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The Nine Most Significant Changes to Sales Since 2005

Recently, I was thinking about how much "things" have changed in the last few years. It occurred to me that just the last half decade has brought a lot of it. The time since 2005 has had some surprising impacts on sales… 1. New ways to maintain, manage, and multiply relationships. Today, we’re able to remain in close contact with people we would have lost touch with in the 1990s. Sometimes, that can be a bad thing.  In fact, according to one study, as many as 20% of British divorces cite online social networks as a cause. This connectedness has serious implications for your sales team. 2. Social networks (online and off) as a critical source of info. Not only are we able to maintain, manage, and multiply our relationships, but we can also now use them to get (and share) more information. People put much more value on the information they get from their friends whom they perceive as unbiased (or at least with their best interests in mind). This is true of our “online” networks, too. Think about the number of people a recent college graduate can contact because of her Facebook account! The average person has 130 friends on Facebook. Social media means people don’t lose touch with each other the way they did in the past.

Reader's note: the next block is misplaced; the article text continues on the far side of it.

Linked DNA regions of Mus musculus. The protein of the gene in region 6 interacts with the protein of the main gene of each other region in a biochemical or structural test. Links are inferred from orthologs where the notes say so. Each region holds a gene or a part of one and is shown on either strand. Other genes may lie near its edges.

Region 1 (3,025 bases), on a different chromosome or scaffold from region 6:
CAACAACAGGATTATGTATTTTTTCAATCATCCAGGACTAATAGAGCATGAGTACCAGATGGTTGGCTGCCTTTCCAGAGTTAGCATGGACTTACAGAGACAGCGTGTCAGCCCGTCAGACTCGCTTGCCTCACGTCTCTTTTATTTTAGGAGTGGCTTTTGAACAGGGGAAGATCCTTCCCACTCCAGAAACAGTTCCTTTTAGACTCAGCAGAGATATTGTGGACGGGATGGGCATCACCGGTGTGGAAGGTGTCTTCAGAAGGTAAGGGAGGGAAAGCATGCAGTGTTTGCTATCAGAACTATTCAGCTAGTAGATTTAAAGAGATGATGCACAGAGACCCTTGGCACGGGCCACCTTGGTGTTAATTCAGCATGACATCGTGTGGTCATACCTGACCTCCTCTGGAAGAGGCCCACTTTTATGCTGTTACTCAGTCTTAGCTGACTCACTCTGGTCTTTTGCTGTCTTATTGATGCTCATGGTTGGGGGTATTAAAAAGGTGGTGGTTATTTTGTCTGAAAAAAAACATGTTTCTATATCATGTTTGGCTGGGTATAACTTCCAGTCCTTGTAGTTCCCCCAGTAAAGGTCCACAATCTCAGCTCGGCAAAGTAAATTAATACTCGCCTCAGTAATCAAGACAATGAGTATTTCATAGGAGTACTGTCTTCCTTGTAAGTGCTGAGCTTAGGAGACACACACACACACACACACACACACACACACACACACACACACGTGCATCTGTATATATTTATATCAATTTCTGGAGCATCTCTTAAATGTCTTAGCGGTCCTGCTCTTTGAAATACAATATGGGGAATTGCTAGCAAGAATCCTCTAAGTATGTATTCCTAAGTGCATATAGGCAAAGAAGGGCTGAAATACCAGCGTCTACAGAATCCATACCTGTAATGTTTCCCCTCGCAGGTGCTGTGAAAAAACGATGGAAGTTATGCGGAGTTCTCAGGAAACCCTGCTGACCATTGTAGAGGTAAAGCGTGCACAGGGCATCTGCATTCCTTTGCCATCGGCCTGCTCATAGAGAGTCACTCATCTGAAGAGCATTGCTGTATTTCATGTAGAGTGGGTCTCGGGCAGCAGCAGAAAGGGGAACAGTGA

3. Every market has become more crowded. Whether you’re selling heavy equipment, software, gears, or soft drinks, your marketplace has almost certainly become more crowded. I think that’s because it’s cheaper now than ever before to start a business. Technology has made markets more accessible. Of course, a crowded market means lower prices. Unless your sales team knows how to get a premium price. Today’s difficult economy has eliminated some of that competition, but not all of it. 4. Buying decisions have been pushed higher up. This has become more true in the last three years. Decisions that used to be made by mid-level managers are now made a step-or-two higher. This, I think, is because of the economy. I don’t see it changing. People are spending money again, but they’re still trying to figure out how to do it in this “new” economy. 5. Larger groups of people are being asked to make decisions. In order to spread risk, and to ensure nothing gets missed, committees are more frequently assigned to make purchasing decisions. This has serious implications for the way your sales department approaches opportunities with their prospects. How much attention do they pay to the people who aren't in the room, but have influence? 6. It’s harder to get face-to-face with prospects. Prospects are becoming more guarded with their time than they’ve been in the past. It’s more difficult to get face-to-face with them. It’s becoming more important to justify your reasons for asking for their time. 7. Prospects have access to more information than ever before. In the past, it was almost a sure-bet that your prospect had less information about your offering (or possibly even their problem) than you. That’s not the case anymore. Today, you can’t be sure what your prospect knows. Until you ask. 8. Personal positioning has become easier and more essential. Salespeople can more easily become the trusted business advisors their prospects expect and their customers demand. The first step is to listen. Are your salespeople listening to the "twittersphere"? Might their customers benefit from a blog about how to better use your product? Could your sales team publish one as an account management tool? 9. People who understand technology increasingly in the “drivers’ seats.” People who can harness the power of technology have the opportunity to drive revenue. The Sales 2.0 movement acknowledges the fact that technology enhances a salesperson’s ability to facilitate a buying decision. Salespeople who know how to use technology to their advantage will see a higher return on their investment of time. What else? What have I missed? How else has our profession changed? @JebBrooks